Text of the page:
During this time in a movement known as the Great Migration, thousands of African-Americans also known as Negros left their homes in the South and moved North toward the beach line of big cities in search of employment and a new beginning. As Locke stated, “the wash and rush of this human tide on the beach line of Northern city centers is to be explained primarily in terms of a new vision of opportunity, of social and economic freedom, of a spirit to seize, even in the face of an extortionate and heavy toll, a chance for the improvement of conditions. With each successive wave of it, the movement of the Negro becomes more and more a mass movement toward the larger and the more democratic chance-in the Negro’s case a deliberate flight not only from countryside to city, but from medieval America to modern.”
African-American men were granted the right to vote through the fifteenth amendment. However, white Southerners passed legislation that prevented African-American men from exercising this right. By 1908, ten southern states had rewritten their constitutions to restrict voting rights through literacy tests, poll taxes and grandfather clauses. In addition to not having the right to vote, African-Americans were relegated to segregation as well. The 1896 Plessy v. Ferguson case made it legal to enforce “separate but equal” public facilities including public transportation, public schools, restroom facilities and water fountains.
In addition to African-American men losing the right to vote and separate but equal laws, African-Americans were subjected to various acts of terror by white southerners. Many white Americans of the early twentieth century thought o...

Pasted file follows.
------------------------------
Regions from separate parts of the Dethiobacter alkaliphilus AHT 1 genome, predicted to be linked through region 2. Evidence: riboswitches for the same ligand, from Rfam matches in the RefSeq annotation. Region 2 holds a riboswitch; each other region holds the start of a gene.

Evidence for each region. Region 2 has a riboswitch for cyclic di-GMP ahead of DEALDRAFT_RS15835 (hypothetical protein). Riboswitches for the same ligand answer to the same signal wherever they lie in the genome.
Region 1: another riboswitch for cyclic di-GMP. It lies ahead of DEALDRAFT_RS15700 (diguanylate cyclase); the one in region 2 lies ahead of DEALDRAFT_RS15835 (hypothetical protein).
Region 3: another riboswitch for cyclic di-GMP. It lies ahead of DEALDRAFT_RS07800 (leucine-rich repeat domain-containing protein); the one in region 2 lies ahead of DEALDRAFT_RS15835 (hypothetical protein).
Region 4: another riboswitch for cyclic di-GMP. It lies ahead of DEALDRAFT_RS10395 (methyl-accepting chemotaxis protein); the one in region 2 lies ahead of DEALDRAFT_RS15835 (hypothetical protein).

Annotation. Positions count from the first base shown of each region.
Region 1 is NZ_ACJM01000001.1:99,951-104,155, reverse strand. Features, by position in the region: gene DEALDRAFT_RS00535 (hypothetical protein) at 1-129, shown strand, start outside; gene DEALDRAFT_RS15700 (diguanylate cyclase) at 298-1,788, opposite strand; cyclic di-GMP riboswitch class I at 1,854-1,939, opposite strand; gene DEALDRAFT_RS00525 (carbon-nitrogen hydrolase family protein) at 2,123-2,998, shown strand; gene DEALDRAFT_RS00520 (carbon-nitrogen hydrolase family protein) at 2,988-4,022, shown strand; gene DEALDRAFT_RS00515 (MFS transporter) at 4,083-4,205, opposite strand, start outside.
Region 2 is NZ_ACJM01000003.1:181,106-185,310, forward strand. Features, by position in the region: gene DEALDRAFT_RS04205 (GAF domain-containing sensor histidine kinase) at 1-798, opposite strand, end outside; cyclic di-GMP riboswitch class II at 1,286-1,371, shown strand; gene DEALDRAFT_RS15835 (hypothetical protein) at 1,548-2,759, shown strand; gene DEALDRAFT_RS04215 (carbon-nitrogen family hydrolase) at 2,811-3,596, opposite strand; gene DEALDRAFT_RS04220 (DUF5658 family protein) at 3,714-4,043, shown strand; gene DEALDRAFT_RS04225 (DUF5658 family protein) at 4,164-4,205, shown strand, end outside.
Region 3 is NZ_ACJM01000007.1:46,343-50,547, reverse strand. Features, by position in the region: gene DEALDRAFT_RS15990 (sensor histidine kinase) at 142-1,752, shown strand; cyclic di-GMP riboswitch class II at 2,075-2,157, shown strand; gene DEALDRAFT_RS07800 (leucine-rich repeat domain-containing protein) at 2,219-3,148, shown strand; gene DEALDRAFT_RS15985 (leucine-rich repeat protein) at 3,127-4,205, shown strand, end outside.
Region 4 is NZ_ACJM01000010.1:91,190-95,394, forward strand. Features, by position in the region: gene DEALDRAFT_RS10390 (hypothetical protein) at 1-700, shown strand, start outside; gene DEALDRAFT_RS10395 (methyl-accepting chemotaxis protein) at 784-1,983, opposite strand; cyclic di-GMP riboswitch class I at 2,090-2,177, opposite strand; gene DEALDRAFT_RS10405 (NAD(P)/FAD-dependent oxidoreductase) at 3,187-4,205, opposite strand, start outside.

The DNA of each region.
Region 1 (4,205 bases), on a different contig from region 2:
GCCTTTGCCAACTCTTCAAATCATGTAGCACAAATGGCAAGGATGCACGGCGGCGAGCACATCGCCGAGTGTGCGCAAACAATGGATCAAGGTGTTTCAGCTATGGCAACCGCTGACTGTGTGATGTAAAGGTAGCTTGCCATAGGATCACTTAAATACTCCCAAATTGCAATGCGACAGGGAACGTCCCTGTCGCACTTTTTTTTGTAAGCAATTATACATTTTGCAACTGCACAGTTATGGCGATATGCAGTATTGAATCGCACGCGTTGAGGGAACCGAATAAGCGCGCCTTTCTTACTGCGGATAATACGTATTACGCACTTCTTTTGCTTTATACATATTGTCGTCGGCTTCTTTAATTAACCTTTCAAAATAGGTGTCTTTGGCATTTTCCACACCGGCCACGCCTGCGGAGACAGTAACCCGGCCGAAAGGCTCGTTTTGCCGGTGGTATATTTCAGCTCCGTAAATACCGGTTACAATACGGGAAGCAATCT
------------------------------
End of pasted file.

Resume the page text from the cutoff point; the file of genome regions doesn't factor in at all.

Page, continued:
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...lthough faced by white supremacist groups, government opposing their basic rights as U.S. citizens and being racially discriminated everywhere they went managed to demonstrate through pure skill and talent that they were as much intelligent and as much needed as any other white American citizen. They managed to break down the barriers that were holding them down, overcame segregation and escaped the reigns of the old Victorian morals that was keeping the United States of American from flourishing into what it could truly become, a free nation.
Locke, Alain. The New Negro: Voices of the Harlem Renaissance. New York: Simon and Schuster, 1925
Bloom, Harold. Black American Prose Writers of the Harlem Renaissance. Philadelphia: Chelsea House Pub, 1994
Wallace, Maurice. Langston Hughes: The Harlem Renaissance. New York: Cavendish Square Publishing, 2007
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